Dxpat.com

Housing website for Thailand

www.nationsencyclopedia.com

Most families in Thailand live in dwellings that compare favorably with living facilities anywhere in Southeast Asia. The Thai government has stimulated housing

www.globalpropertyguide.com

A glance at changes in property, house and real estate prices in Thailand.

www.woodlands-junior.kent.sch.uk/thaihouses.html

Houses The traditional Isaan homes were made of raised wooden post construction, so that animals, creeping insects could not enter the houses. The open area …

www.thailandhousing.com/

Thailand Housing, Thailand Real Estate, Thailand Apartments, Thailand Hotels, T

www.footprintsrecruiting.com/housing-in-thailand

Footprints Recruiting is the largest and oldest ESL Teacher recruiter in North America. Check out our well-paying teaching jobs for all kinds of candidates in …

Most families in Thailand live in dwellings that compare favorably with living facilities anywhere in Southeast Asia. The Thai government has stimulated housing and community development by means of a housing plan that provides government mortgages for building, renovation, or purchase of government land and houses. Under a self-help settlement scheme, the government sets up whole new communities, surveys sites, constructs roads and irrigation systems, and provides public utilities and medical care.

In 1973, to house Bangkok residents who had been living in makeshift shelters, the government formed the National Housing Authority (NHA), which undertook overall responsibility for coordination of public and private housing programs. By 1979, the NHA had completed 54,780 housing units. From 1979 to 1984, a total of 1,442,250 housing units were built in Thailand.

According to the preliminary results of the 2000 census, there were about 15,662,300 households nationwide. The average household had 3.9 people. About 79.7% of all households lived in detached houses. About 81.6% of all households were in owned dwellings.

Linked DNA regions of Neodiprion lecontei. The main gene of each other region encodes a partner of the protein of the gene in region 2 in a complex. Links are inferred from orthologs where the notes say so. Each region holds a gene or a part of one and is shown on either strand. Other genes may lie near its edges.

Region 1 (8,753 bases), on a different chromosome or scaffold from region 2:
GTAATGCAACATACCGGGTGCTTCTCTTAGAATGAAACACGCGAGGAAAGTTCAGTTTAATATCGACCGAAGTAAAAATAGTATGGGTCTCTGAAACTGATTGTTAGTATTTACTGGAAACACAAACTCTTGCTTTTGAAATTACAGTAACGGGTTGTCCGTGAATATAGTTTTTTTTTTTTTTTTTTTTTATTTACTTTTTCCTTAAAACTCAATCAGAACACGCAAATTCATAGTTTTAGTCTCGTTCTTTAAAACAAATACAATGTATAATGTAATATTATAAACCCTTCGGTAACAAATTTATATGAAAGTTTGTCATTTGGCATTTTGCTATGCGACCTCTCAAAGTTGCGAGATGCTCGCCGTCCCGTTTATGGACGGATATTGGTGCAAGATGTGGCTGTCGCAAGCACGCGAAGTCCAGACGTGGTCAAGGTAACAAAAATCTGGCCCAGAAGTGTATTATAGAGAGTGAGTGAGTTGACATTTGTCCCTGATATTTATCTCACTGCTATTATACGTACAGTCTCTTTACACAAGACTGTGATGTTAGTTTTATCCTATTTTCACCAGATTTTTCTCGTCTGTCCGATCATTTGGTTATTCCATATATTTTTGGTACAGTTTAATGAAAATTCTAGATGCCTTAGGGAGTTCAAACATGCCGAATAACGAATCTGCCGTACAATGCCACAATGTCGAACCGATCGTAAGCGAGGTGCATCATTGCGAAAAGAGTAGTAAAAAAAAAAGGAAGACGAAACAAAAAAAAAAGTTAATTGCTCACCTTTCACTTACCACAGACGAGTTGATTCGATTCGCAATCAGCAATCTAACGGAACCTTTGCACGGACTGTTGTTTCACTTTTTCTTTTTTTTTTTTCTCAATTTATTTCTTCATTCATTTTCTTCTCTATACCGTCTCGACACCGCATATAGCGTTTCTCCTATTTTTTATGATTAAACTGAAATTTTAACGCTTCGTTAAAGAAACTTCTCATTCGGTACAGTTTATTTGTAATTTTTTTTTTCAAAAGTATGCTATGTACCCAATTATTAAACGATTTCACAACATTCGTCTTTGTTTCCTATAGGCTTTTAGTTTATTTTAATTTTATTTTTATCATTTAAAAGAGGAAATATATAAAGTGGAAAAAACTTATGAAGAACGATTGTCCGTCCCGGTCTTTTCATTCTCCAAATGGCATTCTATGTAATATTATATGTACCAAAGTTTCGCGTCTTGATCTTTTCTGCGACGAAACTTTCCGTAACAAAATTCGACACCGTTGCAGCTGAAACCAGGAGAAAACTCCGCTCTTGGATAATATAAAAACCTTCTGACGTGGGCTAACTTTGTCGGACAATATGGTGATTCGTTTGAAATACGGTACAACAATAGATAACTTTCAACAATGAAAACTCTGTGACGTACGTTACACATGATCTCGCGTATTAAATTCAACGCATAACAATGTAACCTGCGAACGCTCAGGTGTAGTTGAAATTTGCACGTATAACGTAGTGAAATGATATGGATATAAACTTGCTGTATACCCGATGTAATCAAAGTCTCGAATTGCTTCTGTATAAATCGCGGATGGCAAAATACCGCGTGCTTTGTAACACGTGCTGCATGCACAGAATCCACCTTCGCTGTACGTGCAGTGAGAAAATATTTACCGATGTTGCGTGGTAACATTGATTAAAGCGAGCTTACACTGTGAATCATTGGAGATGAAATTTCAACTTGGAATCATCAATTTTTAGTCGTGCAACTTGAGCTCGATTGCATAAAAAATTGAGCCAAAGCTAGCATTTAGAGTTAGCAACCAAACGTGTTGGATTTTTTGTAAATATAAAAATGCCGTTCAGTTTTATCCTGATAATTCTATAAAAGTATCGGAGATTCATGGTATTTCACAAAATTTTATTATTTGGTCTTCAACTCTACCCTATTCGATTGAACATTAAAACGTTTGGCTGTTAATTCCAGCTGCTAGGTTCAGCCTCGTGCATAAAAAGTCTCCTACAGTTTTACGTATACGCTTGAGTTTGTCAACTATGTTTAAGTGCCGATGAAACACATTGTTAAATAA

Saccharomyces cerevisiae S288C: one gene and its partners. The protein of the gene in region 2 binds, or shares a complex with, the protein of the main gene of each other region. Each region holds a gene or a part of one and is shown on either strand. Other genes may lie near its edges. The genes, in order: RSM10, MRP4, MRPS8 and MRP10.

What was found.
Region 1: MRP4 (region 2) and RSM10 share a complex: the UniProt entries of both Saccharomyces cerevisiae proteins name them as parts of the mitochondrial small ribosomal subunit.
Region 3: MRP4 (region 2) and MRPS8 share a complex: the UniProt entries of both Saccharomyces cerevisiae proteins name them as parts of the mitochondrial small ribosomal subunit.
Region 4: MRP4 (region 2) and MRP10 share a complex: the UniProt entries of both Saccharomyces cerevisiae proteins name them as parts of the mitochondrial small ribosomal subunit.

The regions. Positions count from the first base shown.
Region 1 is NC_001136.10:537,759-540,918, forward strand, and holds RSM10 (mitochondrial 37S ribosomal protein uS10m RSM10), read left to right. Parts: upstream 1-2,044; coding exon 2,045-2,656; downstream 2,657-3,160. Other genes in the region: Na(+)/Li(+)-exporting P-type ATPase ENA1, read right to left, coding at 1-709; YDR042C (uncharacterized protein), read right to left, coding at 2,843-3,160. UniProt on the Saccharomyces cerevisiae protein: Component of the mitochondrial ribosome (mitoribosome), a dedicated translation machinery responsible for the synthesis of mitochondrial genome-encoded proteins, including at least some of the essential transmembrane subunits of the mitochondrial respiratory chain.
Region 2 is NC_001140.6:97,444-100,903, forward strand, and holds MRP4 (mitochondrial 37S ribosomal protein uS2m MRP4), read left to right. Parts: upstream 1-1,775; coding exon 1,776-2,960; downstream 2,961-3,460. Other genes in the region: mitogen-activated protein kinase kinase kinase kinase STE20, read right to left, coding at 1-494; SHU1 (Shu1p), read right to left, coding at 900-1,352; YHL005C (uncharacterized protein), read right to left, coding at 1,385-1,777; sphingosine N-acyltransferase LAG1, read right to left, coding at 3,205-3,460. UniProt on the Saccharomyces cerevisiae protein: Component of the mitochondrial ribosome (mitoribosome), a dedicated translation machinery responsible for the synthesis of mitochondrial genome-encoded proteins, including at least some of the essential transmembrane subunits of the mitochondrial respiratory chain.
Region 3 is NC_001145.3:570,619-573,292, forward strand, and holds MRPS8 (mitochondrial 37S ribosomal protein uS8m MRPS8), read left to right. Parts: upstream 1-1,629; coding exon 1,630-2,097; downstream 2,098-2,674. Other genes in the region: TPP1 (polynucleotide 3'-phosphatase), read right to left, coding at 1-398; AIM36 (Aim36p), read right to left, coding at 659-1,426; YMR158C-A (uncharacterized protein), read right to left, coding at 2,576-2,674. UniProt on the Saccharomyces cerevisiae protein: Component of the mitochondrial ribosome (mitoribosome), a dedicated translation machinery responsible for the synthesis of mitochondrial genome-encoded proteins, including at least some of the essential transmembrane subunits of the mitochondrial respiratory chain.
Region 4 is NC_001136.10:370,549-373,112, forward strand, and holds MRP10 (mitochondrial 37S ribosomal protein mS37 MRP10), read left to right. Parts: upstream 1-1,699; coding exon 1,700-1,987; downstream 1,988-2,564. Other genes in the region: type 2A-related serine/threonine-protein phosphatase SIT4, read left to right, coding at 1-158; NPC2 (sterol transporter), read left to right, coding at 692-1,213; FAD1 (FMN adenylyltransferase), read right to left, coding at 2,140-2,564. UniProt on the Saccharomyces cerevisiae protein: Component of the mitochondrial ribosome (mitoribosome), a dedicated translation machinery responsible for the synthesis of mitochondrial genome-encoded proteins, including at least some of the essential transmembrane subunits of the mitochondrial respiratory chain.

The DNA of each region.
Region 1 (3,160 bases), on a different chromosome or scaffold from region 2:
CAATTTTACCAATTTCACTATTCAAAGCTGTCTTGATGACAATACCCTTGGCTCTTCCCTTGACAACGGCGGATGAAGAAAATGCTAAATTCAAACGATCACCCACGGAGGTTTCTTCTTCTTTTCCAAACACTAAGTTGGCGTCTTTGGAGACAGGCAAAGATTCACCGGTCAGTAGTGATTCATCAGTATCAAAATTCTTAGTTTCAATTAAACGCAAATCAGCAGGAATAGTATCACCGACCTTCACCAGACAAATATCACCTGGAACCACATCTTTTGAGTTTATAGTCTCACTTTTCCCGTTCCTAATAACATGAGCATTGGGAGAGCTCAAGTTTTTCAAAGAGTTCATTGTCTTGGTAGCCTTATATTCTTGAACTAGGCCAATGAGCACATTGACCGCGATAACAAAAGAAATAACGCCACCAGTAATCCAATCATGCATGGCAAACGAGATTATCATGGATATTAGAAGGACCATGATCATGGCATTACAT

Houses

The traditional Isaan homes were made of raised wooden post construction, so that animals, creeping insects could not enter the houses. The open area beneath the houses also served as a cool daytime workplace. There are still many houses like this today, dotted around the countryside.

Cattle are kept underneath some houses.

Many houses in towns are built in two stages. The bottom part is the shop to work or sell things and the first floor contain the bedrooms.

Inside a House

Not all Thai houses will have a kitchen or furniture like we do. People will sit and eat on the floor. There is also no shower or bath as we know it, instead there is a big ‘tub’ for the water and a jug. Thai people bathe by throwing water over themselves.

Most toilets are squat toilets although the western style toilets are becoming more available. Near the squat toilets there is a container filled with water and a cup or a hose pipe. These replace the flush of water.

In almost house, including slum housing, a TV, fridge and radio can be found.

Western Influences

There are many other different styles of houses too, including:

The interior of these houses are very much the same as houses in England. There is much furniture, a kitchen, sitting room, dining room, bedrooms, shower room and flushing toilets.

Here is a photograph of a rubbish bin. It is made from an old tyre.

These bins are found on the pavements outside houses and shops.

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